Professor‑Student Contract for Academic Integrity
Professors should always:
- Ensure that at the beginning of every course all students are asked if they understand the Faculty’s rules on academic integrity and an opportunity is created for discussion or questions on the Faculty’s rules and processes on academic integrity.
- Ensure that course syllabi and other documentation include standard reference to Faculty rules and processes on academic integrity.
- Focus on prevention by education and reinforcement, not punishment. Real examples should be used to promote best practice as well as what is considered unacceptable.
- Ensure that assignments are clearly defined with respect to individual and (where appropriate) group responsibilities for delivery and integrity.
- Ensure that assignments and exams are organized well and results delivered promptly.
- Act consistently and transparently across all cases
- Act in a timely and serious way when lapses in academic integrity occur
- Determine whether the issue is one of education or discipline and ensure the consequences of the actions are clearly defined
- Report suspected lapses immediately in line with Faculty policies and procedures
- Keep confidential all matters and materials associated with suspected breaches of academic integrity
Professors should never:
- Allow minor offences to pass without a definite and memorable warning or consequence.
- Focus solely on penalties with no support for learning and improved practices.
- Have – or attempt to have – an inappropriate personal relationship with a student (including the deliberate or unwitting selection of favourites or non-favourites) that may lead to compromise of the teacher-student contract on integrity.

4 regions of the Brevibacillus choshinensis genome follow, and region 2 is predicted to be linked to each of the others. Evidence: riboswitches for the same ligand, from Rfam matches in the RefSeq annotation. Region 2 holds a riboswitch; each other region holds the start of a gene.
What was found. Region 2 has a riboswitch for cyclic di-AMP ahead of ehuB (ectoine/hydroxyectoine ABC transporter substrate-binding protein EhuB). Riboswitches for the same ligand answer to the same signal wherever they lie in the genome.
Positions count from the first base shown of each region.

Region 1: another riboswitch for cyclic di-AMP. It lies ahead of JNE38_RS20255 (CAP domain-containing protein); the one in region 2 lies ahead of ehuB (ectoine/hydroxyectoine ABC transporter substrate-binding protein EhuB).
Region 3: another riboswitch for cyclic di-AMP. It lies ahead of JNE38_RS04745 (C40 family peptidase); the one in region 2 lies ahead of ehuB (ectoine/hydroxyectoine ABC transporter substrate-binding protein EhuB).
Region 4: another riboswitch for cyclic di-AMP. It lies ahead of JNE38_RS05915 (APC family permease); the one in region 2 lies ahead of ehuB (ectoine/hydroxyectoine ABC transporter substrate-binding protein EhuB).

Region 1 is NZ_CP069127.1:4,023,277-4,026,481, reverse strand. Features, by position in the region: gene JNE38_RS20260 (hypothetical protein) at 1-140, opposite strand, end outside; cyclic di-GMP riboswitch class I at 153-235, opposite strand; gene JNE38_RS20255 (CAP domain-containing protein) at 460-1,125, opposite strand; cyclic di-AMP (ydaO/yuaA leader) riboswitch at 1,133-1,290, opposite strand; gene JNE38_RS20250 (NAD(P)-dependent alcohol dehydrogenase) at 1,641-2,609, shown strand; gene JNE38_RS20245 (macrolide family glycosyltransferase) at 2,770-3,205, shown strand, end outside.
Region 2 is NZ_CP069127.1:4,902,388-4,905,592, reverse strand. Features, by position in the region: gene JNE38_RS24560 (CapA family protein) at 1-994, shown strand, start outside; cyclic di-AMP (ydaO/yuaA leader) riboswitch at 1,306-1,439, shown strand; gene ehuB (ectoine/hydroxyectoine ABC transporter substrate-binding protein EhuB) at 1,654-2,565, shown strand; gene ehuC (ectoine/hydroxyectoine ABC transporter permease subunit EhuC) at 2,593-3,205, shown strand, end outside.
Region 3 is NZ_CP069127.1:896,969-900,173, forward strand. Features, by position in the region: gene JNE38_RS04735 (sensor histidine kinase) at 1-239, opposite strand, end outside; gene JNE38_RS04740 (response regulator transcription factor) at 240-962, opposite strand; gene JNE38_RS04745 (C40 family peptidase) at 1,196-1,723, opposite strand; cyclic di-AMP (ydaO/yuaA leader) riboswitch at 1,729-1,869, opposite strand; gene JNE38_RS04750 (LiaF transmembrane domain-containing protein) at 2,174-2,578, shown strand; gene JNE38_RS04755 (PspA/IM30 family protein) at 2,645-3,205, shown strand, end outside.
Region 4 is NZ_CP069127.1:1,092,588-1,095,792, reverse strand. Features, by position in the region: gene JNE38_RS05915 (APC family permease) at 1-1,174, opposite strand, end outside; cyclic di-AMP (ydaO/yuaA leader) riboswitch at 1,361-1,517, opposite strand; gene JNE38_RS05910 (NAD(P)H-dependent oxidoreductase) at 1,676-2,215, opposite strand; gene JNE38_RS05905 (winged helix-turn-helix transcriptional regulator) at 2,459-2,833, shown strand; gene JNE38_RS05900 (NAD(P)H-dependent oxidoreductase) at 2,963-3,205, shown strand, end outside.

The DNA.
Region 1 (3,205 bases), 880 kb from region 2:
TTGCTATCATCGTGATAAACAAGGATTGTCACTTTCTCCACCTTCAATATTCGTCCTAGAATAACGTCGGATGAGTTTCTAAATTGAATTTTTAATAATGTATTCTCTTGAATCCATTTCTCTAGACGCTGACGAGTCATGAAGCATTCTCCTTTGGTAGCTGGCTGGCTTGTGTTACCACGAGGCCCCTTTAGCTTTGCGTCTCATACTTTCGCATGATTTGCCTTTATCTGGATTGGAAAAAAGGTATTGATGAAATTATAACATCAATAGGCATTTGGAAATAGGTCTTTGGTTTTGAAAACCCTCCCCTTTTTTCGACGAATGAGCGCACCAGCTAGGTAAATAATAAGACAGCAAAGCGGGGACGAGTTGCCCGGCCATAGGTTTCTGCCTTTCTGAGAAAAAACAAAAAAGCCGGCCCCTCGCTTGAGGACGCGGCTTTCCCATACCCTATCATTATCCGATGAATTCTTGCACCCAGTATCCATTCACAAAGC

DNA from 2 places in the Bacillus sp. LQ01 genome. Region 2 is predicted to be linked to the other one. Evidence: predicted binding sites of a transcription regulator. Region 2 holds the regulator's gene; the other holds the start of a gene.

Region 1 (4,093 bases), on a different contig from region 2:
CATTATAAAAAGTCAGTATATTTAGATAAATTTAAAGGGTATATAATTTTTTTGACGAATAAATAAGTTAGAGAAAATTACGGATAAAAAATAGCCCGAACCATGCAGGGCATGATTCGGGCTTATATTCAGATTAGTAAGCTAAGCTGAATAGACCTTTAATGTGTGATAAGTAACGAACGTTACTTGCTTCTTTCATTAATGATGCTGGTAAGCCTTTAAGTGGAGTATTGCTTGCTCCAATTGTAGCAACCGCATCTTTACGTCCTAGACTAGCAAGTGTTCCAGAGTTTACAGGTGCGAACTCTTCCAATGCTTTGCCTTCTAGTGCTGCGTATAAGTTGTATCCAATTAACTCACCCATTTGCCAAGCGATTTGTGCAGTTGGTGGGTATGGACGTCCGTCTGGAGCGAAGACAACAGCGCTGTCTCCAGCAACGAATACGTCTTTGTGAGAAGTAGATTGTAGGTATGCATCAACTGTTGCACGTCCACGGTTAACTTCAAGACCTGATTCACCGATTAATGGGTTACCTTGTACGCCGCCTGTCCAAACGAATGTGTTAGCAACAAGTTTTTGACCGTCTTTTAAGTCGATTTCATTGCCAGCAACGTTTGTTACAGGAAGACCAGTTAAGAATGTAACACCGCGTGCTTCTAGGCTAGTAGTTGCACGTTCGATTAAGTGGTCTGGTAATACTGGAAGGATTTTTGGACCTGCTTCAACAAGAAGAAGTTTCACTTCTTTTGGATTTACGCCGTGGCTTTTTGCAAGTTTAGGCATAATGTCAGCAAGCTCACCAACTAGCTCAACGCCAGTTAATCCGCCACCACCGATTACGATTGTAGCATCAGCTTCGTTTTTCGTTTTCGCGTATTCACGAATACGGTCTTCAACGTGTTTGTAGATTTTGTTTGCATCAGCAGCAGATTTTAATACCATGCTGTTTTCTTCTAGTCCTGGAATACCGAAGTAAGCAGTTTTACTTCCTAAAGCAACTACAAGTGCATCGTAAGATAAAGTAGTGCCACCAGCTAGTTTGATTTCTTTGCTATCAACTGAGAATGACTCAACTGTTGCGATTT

- Apply policies inconsistently or set ambiguous assignments
- Act without confirming facts
- Tolerate repeat offences
- Use unprofessional language or other poor role modeling in class
Students should always:
- Understand that the Dalhousie Faculty of Management ‘brand’ means training future business, government and civil society leaders who will manage with integrity and get things done and that this starts with setting standards of behaviour while at University.
- Understand the rules and procedures for maintenance of academic integrity and the consequences of lapses.
- Know what/when/where/why/how to cite something. Understand the difference between public knowledge (which does not require citation) and specifically owned knowledge (which does).
- Seek help from teachers or teaching assistants if you are in any doubt about expectations and procedures on assignments and exams.
- Commit to continuous improvement: find a way to use sources wisely and fairly; always try to improve information management and research practices and writing skills; try to continuously improve study and learning skills (time management, talking to teachers, asking for help).
Students should never:
- Misrepresent someone else’s work as their own (i.e. plagiarize).
- Cheat on an exam or test.
- Collaborate on an assignment unless specifically authorized.
- Share electronic files of completed, or semi-completed, assignments to “help” another student as this may aid plagiarism inadvertently.
- Have – or attempt to have – a personal relationship with a professor that may lead to compromise of the teacher-student contract on integrity.
- “Think that by copying something over and changing every couple of words that you’ve put it in your own words.”
- “…procrastinate on assignments and homework so that you end up under too much deadline pressure and become tempted to take shortcuts.”
- Be afraid to ask for an extension.
- Hesitate to ask for clarification if unsure about proper information management, research or citation methods for an assignment or exam.
- Hesitate to notify the Assistant Academic Integrity Officer (Jennifer.email@example.com) about colleagues who cheat or plagiarize and who undermine our standards and therefore the Dalhousie Management ‘brand’.